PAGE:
Just as significant are the gains of his engine colleague, Martin Kerkau. Porsche remains the only car manufacturer to produce a variable-geometry petrol turbocharged engine. Why? Well, under load, diesel turbos get red-hot. That’s around 800 degrees Celsius. Petrol engines, by comparison, go up to 1000 degrees Celsius – and that’s white-hot.
“You need to ensure the coefficient of expansion is not too great – otherwise, the variable vanes will expand too much and become ‘stuck’ in the turbo. Then there’s the thermal shock risk – if you lift off, cool exhaust gasses create a huge temperature gradient in the turbo.
“To cope with all this, we use aerospace materials, the only ones up to the job. Other manufactures have tried to do what we’ve done, but so far, nobody has managed it.”
What about the incredible noise? All engineered in, Kerkau says. There’s an entire sound engineering department, which have configured the air filter, the air recirculation valves, the exhaust silencer, all to create flow ‘noise’. Tricks include tiny felt pads inside the silencer, and a flow-optimised air filter with intricately modelled openings.
Achleitner points to further incremental gain. The dry sump’s oil tank is now fully built in, sitting where a regular wet sump would sit. Saving 4kg alone, this joins other advances in the all-new engine, to save a total of 10kg – and, more significantly, lower its centre of gravity.
Direct Fuel injection benefits include better response and agility, says Kerkau. Correctly-mixed fuel enters the combustion chamber directly in response to the throttle, so has immediate effect. “Of course, this helps reduce turbo lag.
“It also atomises the fuel more finely, through multi-hole injectors; this evaporates faster in the combustion chamber, creating a cooling effect. We enhance this with the expansion intake manifold – together, they’ve allowed us to safely raise the compression ratio, from 9.0:1 to 9.8:1.”
Reduce boost, too. Yes, despite now having 500bhp, the Turbo now tops at 0.8bar, or 1.0bar on overboost. Before, it was 1.0 and 1.2. Doing this, says Kerkau, means more direct response, more efficiency, and the need for bigger rear tailpipes to handle this extra volume of air rushing out. The exhaust system is lighter, mind, despite the larger cats that allow it to meet the toughest Euro 5 emissions standards.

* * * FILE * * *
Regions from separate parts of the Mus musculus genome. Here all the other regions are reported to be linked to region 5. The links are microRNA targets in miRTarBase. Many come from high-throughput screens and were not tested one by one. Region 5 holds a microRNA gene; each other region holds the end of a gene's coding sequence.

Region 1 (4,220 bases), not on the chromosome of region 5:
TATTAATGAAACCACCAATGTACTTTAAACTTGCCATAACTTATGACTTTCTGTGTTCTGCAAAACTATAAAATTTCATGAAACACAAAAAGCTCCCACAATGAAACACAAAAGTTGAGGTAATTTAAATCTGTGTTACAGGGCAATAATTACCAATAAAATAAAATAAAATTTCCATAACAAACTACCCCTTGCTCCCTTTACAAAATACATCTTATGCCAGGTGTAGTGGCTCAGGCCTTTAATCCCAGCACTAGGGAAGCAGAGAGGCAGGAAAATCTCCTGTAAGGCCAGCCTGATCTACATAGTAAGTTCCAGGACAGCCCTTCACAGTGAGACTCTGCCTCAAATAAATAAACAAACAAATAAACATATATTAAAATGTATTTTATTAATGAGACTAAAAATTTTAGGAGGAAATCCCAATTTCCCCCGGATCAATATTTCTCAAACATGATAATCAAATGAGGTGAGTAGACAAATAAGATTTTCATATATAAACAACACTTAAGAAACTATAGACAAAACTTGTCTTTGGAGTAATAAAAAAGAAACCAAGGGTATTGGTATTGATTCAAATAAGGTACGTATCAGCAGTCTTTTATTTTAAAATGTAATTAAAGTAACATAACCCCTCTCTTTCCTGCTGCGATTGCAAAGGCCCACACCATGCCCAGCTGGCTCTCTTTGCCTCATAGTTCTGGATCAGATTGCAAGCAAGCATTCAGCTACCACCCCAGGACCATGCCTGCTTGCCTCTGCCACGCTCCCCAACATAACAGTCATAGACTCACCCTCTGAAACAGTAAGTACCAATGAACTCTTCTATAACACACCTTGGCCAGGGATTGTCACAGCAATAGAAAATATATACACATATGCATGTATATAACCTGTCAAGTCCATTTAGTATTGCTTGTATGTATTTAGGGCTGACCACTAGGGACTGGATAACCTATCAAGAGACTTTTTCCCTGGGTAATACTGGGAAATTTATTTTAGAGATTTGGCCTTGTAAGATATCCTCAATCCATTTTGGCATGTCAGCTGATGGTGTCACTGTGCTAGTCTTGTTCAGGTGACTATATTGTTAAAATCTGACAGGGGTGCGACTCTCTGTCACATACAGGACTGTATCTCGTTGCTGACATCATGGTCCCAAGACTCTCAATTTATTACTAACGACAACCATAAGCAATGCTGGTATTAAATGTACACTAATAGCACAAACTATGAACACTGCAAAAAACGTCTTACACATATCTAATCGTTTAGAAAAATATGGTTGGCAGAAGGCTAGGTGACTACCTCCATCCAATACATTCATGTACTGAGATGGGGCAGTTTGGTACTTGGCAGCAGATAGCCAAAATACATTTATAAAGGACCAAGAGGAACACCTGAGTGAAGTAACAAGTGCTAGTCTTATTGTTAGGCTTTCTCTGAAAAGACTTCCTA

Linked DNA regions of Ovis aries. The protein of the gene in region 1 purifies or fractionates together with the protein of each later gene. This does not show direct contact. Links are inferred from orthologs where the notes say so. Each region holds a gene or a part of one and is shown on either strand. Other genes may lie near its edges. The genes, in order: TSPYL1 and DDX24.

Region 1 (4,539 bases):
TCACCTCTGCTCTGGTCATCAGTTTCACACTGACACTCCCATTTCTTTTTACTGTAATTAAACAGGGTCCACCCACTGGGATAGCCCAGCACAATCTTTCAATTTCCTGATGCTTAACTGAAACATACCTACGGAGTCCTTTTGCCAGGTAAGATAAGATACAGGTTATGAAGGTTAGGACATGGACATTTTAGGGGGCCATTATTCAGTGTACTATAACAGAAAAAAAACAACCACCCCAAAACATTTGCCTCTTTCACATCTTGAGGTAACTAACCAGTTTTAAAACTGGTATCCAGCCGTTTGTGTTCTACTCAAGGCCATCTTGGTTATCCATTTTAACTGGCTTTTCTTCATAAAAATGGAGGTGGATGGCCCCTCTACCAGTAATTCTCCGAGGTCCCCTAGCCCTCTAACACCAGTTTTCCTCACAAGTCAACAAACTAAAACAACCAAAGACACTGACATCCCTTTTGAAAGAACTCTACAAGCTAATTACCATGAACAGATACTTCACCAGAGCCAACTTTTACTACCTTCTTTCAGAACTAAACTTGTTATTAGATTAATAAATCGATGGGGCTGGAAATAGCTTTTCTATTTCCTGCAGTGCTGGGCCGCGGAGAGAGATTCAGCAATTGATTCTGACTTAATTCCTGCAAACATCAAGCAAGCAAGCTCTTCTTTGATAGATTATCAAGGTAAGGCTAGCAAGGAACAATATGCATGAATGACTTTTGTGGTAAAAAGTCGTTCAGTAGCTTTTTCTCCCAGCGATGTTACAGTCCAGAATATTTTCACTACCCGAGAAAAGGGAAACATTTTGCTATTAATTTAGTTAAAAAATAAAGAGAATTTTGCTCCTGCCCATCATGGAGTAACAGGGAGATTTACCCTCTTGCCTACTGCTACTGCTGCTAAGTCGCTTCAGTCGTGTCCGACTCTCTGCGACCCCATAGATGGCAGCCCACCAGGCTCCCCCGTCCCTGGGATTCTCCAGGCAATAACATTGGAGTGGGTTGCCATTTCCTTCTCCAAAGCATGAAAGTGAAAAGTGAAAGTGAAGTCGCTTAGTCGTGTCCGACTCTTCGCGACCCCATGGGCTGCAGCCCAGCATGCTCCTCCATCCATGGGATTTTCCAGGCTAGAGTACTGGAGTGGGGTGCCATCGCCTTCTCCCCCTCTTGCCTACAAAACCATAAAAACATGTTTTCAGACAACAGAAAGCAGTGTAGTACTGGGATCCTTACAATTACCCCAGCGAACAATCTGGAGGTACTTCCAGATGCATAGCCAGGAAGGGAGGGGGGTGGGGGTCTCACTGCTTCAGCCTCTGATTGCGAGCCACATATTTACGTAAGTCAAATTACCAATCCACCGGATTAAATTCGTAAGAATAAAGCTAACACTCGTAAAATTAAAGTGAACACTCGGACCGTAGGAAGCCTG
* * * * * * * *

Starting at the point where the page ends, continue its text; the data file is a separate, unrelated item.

Economy is up to 16 percent better because of all this – no rival is more fuel efficient. The PDK coupe can return up to 24.8mpg. Truly amazing.
“We haven’t forgotten comforts either,” says Achleitner. “New air-cooled seats suck air through to chill torsos [and their internal fans create a sound-effect not unlike an original air-cooled Turbo’s fan!]. There’s PCM3 navigation, with touch-screen interface, plus that new, small, tactile three-spoke Sport steering wheel with PDK paddles behind.
The paddles are coming to the rest of the Porsche range next year – but, if you want it, you’ll have to go without stereo or phone controls on the steering wheel. “Our aim is to keep design purity,” explains Achleitner. If you want buttons and controls, it’s PDK button control for you. Really, it’s no hardship, I say. His grin shows he agrees.
Look out for the full feature in the new Total 911 – on sale 2nd November, before any of our competitors!
What’s more, you can put your questions on the car directly to Richard Aucock here.